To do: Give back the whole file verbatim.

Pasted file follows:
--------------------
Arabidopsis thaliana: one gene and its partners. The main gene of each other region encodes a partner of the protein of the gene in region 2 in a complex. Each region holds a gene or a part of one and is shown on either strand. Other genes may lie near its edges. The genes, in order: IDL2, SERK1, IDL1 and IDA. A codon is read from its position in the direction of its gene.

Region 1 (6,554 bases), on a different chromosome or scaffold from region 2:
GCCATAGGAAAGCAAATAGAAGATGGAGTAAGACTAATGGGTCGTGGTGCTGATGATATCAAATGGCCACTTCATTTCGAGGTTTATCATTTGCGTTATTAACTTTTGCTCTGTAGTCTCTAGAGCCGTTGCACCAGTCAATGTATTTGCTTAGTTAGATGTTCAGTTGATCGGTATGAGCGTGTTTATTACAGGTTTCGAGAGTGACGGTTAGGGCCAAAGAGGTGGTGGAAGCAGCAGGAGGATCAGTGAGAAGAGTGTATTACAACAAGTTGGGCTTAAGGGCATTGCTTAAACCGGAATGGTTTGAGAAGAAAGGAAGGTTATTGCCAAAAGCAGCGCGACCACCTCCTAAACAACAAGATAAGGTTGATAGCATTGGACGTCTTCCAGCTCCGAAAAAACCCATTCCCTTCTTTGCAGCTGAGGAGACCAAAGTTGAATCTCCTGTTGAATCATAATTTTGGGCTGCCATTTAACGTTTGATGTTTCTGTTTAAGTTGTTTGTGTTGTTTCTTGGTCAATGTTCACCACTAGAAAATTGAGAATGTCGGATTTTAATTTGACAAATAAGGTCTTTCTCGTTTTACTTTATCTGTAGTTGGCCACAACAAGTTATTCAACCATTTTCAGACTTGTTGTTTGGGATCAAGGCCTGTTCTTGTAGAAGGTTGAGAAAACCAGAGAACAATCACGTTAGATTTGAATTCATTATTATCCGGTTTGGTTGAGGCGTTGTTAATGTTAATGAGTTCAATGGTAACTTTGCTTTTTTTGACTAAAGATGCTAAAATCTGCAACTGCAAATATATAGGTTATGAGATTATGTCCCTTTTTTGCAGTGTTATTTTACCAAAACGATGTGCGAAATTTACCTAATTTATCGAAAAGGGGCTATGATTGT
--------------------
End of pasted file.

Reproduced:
Arabidopsis thaliana: one gene and its partners. The main gene of each other region encodes a partner of the protein of the gene in region 2 in a complex. Each region holds a gene or a part of one and is shown on either strand. Other genes may lie near its edges. The genes, in order: IDL2, SERK1, IDL1 and IDA. A codon is read from its position in the direction of its gene.

Region 1 (6,554 bases), on a different chromosome or scaffold from region 2:
GCCATAGGAAAGCAAATAGAAGATGGAGTAAGACTAATGGGTCGTGGTGCTGATGATATCAAATGGCCACTTCATTTCGAGGTTTATCATTTGCGTTATTAACTTTTGCTCTGTAGTCTCTAGAGCCGTTGCACCAGTCAATGTATTTGCTTAGTTAGATGTTCAGTTGATCGGTATGAGCGTGTTTATTACAGGTTTCGAGAGTGACGGTTAGGGCCAAAGAGGTGGTGGAAGCAGCAGGAGGATCAGTGAGAAGAGTGTATTACAACAAGTTGGGCTTAAGGGCATTGCTTAAACCGGAATGGTTTGAGAAGAAAGGAAGGTTATTGCCAAAAGCAGCGCGACCACCTCCTAAACAACAAGATAAGGTTGATAGCATTGGACGTCTTCCAGCTCCGAAAAAACCCATTCCCTTCTTTGCAGCTGAGGAGACCAAAGTTGAATCTCCTGTTGAATCATAATTTTGGGCTGCCATTTAACGTTTGATGTTTCTGTTTAAGTTGTTTGTGTTGTTTCTTGGTCAATGTTCACCACTAGAAAATTGAGAATGTCGGATTTTAATTTGACAAATAAGGTCTTTCTCGTTTTACTTTATCTGTAGTTGGCCACAACAAGTTATTCAACCATTTTCAGACTTGTTGTTTGGGATCAAGGCCTGTTCTTGTAGAAGGTTGAGAAAACCAGAGAACAATCACGTTAGATTTGAATTCATTATTATCCGGTTTGGTTGAGGCGTTGTTAATGTTAATGAGTTCAATGGTAACTTTGCTTTTTTTGACTAAAGATGCTAAAATCTGCAACTGCAAATATATAGGTTATGAGATTATGTCCCTTTTTTGCAGTGTTATTTTACCAAAACGATGTGCGAAATTTACCTAATTTATCGAAAAGGGGCTATGATTGT